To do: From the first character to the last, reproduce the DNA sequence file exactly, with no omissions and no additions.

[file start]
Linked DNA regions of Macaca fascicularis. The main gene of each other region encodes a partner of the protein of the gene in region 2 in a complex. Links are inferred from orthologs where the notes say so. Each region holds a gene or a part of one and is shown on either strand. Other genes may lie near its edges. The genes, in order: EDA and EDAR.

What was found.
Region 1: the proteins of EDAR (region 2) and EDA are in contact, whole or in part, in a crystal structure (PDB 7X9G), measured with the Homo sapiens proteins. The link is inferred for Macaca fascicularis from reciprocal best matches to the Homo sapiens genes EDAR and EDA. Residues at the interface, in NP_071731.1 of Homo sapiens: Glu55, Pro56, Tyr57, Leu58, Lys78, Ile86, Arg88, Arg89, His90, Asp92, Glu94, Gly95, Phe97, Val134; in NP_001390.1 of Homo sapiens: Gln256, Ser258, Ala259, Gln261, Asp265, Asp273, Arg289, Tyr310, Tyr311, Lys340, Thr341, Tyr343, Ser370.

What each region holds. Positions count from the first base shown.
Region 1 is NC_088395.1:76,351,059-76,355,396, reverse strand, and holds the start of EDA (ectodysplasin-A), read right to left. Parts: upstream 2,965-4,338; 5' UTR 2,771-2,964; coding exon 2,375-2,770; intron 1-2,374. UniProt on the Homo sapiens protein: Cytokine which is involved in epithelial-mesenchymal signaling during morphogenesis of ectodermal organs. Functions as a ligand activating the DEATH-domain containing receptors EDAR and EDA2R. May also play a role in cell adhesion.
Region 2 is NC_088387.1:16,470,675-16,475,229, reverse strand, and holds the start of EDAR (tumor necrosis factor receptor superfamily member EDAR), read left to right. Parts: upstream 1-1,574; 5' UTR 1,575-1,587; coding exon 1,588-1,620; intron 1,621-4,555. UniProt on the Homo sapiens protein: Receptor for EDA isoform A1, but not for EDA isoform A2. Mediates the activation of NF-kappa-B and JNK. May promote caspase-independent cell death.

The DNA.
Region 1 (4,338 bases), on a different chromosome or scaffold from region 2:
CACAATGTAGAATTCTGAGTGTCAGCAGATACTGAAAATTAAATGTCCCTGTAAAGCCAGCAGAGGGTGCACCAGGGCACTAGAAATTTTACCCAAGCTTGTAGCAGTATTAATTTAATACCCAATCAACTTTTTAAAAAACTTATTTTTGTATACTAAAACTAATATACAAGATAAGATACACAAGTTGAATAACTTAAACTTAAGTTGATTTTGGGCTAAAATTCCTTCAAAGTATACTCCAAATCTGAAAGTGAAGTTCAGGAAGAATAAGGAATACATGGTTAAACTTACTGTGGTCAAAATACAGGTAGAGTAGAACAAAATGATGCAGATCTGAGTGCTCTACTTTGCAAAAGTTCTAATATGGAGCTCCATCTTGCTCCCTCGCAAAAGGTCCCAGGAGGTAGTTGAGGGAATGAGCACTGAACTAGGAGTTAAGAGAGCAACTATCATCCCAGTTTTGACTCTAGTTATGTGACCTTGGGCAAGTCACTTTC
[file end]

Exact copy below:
Linked DNA regions of Macaca fascicularis. The main gene of each other region encodes a partner of the protein of the gene in region 2 in a complex. Links are inferred from orthologs where the notes say so. Each region holds a gene or a part of one and is shown on either strand. Other genes may lie near its edges. The genes, in order: EDA and EDAR.

What was found.
Region 1: the proteins of EDAR (region 2) and EDA are in contact, whole or in part, in a crystal structure (PDB 7X9G), measured with the Homo sapiens proteins. The link is inferred for Macaca fascicularis from reciprocal best matches to the Homo sapiens genes EDAR and EDA. Residues at the interface, in NP_071731.1 of Homo sapiens: Glu55, Pro56, Tyr57, Leu58, Lys78, Ile86, Arg88, Arg89, His90, Asp92, Glu94, Gly95, Phe97, Val134; in NP_001390.1 of Homo sapiens: Gln256, Ser258, Ala259, Gln261, Asp265, Asp273, Arg289, Tyr310, Tyr311, Lys340, Thr341, Tyr343, Ser370.

What each region holds. Positions count from the first base shown.
Region 1 is NC_088395.1:76,351,059-76,355,396, reverse strand, and holds the start of EDA (ectodysplasin-A), read right to left. Parts: upstream 2,965-4,338; 5' UTR 2,771-2,964; coding exon 2,375-2,770; intron 1-2,374. UniProt on the Homo sapiens protein: Cytokine which is involved in epithelial-mesenchymal signaling during morphogenesis of ectodermal organs. Functions as a ligand activating the DEATH-domain containing receptors EDAR and EDA2R. May also play a role in cell adhesion.
Region 2 is NC_088387.1:16,470,675-16,475,229, reverse strand, and holds the start of EDAR (tumor necrosis factor receptor superfamily member EDAR), read left to right. Parts: upstream 1-1,574; 5' UTR 1,575-1,587; coding exon 1,588-1,620; intron 1,621-4,555. UniProt on the Homo sapiens protein: Receptor for EDA isoform A1, but not for EDA isoform A2. Mediates the activation of NF-kappa-B and JNK. May promote caspase-independent cell death.

The DNA.
Region 1 (4,338 bases), on a different chromosome or scaffold from region 2:
CACAATGTAGAATTCTGAGTGTCAGCAGATACTGAAAATTAAATGTCCCTGTAAAGCCAGCAGAGGGTGCACCAGGGCACTAGAAATTTTACCCAAGCTTGTAGCAGTATTAATTTAATACCCAATCAACTTTTTAAAAAACTTATTTTTGTATACTAAAACTAATATACAAGATAAGATACACAAGTTGAATAACTTAAACTTAAGTTGATTTTGGGCTAAAATTCCTTCAAAGTATACTCCAAATCTGAAAGTGAAGTTCAGGAAGAATAAGGAATACATGGTTAAACTTACTGTGGTCAAAATACAGGTAGAGTAGAACAAAATGATGCAGATCTGAGTGCTCTACTTTGCAAAAGTTCTAATATGGAGCTCCATCTTGCTCCCTCGCAAAAGGTCCCAGGAGGTAGTTGAGGGAATGAGCACTGAACTAGGAGTTAAGAGAGCAACTATCATCCCAGTTTTGACTCTAGTTATGTGACCTTGGGCAAGTCACTTTC